Both the foregoing general description and the following detailed description explain examples of the invention and do not, by themselves, restrict the scope of the appended claims. The accompanying drawings, which constitute a part of this specification, illustrate apparatus and methods consistent with the invention and, together with the description, help explain the principles of the invention.
The accompanying drawings, which are incorporated in and constitute a part of this specification, illustrate embodiments of the invention and, together with the description, serve to explain the advantages of the invention. In the drawings,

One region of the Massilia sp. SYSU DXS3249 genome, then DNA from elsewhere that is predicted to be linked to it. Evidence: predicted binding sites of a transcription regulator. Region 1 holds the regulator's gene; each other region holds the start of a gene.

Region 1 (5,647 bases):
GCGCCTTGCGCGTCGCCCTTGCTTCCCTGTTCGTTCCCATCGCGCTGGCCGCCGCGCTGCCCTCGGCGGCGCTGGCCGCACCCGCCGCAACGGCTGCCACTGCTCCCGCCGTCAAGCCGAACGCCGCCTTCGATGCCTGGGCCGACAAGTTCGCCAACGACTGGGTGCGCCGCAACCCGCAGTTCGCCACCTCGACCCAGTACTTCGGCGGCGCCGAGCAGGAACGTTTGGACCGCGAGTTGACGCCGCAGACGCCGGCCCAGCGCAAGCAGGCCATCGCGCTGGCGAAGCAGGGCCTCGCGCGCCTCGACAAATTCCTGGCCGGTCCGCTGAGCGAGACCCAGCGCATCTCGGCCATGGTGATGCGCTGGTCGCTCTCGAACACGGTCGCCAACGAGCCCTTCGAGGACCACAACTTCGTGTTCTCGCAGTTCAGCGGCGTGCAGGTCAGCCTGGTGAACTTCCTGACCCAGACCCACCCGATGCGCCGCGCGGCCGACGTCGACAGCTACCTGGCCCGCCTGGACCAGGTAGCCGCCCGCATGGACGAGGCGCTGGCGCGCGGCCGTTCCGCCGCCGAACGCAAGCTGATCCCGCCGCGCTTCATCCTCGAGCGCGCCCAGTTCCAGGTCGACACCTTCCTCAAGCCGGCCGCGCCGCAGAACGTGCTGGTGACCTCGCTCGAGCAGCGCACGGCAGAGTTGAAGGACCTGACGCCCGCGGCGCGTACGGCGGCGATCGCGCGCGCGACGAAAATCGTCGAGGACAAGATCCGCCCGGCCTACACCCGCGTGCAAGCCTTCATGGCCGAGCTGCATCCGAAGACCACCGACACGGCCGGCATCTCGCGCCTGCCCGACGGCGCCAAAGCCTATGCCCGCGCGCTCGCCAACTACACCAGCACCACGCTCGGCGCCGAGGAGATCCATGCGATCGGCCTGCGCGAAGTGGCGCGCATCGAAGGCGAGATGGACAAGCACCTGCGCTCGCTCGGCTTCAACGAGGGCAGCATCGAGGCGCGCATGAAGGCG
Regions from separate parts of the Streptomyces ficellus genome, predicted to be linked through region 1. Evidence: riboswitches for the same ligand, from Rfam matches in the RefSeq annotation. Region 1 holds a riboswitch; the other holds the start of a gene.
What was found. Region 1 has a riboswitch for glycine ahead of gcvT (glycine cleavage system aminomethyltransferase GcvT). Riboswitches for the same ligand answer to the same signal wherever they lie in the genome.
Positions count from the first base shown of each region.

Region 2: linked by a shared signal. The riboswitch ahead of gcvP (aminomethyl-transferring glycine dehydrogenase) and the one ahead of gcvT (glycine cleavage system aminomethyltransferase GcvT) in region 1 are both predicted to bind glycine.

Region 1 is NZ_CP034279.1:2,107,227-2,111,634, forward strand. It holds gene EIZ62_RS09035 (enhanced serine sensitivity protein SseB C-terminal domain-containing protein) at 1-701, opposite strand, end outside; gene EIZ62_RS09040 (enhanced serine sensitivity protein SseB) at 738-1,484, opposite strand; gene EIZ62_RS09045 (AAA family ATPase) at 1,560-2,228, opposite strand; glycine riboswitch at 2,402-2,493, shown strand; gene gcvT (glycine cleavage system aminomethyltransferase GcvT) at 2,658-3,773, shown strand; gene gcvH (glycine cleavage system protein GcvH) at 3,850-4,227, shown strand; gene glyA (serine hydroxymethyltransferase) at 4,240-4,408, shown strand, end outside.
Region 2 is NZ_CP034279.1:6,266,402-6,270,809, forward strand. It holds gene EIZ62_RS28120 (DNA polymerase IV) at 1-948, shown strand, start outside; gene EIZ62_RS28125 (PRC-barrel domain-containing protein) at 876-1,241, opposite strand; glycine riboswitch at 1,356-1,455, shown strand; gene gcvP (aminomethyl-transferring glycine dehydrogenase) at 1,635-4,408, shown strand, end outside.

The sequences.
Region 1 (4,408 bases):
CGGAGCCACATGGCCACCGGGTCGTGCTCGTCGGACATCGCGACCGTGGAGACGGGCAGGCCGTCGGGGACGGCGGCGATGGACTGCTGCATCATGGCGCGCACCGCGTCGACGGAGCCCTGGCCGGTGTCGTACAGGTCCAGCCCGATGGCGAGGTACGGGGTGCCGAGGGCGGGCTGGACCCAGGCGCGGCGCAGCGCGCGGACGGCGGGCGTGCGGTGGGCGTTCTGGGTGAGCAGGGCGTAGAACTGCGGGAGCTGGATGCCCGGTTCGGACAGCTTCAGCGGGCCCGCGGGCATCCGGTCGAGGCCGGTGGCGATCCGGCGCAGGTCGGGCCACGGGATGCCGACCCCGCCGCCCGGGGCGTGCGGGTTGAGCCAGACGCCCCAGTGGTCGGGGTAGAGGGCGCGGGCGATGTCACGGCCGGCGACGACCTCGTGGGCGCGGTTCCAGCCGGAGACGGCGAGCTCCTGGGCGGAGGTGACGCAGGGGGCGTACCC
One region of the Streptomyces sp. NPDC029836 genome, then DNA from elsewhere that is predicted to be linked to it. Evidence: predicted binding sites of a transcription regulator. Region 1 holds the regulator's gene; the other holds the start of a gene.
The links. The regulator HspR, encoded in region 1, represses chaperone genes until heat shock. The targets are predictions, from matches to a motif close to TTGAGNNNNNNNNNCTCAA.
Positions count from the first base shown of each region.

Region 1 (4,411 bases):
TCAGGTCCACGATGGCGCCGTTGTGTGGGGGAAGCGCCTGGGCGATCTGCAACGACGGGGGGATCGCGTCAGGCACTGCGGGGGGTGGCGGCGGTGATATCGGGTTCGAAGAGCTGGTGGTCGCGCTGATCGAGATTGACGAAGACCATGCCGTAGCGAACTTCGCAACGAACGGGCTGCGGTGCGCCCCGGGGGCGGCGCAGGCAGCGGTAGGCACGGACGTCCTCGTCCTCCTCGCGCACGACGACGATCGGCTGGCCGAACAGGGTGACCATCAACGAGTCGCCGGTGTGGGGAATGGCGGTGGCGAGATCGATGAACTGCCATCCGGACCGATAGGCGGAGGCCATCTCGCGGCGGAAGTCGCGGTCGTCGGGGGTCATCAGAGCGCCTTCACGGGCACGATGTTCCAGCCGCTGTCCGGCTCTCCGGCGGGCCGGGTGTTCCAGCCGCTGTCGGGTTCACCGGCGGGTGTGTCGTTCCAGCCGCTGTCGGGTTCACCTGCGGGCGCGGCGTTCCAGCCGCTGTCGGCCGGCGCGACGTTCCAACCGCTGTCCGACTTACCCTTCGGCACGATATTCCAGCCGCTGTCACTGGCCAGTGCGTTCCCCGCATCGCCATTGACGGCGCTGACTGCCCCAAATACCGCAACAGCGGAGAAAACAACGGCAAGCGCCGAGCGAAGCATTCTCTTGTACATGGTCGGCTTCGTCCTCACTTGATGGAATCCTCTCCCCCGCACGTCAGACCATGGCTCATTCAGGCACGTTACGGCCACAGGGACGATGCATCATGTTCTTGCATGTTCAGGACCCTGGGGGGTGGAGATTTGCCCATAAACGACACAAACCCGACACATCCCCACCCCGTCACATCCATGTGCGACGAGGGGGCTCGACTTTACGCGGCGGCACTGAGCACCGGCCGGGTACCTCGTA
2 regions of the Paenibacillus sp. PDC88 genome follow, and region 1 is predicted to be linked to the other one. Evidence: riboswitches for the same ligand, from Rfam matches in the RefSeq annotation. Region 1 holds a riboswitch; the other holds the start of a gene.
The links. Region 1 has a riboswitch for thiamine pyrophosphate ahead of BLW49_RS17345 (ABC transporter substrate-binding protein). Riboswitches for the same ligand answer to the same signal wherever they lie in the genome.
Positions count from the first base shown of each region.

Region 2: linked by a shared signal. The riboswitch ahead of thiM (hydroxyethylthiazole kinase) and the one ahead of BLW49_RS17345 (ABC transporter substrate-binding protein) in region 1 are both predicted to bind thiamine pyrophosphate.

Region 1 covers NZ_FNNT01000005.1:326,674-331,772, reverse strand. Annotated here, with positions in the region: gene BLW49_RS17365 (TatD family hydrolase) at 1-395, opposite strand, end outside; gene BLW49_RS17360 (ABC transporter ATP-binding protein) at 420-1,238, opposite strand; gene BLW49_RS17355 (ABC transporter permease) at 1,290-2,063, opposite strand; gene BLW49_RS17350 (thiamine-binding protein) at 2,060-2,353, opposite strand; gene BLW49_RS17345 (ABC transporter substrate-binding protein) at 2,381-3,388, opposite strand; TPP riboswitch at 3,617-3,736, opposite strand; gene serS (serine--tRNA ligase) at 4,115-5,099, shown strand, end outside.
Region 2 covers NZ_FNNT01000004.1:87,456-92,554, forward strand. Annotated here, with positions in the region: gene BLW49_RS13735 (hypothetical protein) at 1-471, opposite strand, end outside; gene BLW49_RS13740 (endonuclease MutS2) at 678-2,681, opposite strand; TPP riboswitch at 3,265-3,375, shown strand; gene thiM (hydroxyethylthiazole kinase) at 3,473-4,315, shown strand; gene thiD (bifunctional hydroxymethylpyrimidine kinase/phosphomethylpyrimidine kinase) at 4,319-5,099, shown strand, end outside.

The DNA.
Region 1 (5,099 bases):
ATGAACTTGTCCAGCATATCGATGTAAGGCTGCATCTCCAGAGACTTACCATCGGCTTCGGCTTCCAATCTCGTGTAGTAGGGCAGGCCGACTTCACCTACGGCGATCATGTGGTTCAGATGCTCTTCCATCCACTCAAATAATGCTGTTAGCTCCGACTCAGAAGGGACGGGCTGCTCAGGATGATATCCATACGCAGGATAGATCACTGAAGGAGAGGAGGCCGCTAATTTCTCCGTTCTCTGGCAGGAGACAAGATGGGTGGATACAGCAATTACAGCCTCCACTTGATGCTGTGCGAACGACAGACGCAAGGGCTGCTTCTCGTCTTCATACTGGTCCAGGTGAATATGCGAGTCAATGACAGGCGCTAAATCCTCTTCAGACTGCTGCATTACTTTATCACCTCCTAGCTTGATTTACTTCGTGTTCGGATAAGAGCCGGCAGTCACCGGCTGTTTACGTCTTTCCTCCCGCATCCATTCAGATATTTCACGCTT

The following detailed description refers to the accompanying drawings. The same reference numbers in different drawings identify the same or similar elements. Also, the following detailed description does not limit the invention. Instead, the scope of the invention is defined by the appended claims.
As shown in
The construction of switch circuit 112-1 will next be described with reference to
By way of introduction, switches can be classified into one of two categories, space division and time division. Space division switches can be implemented as crossbar switches having m input and n outputs and mn crosspoints (m and n are integers). By making an electrical contact via a crosspoint between a horizontal input bus and a vertical output bus, a connection can be made between the associated input and output, respectively.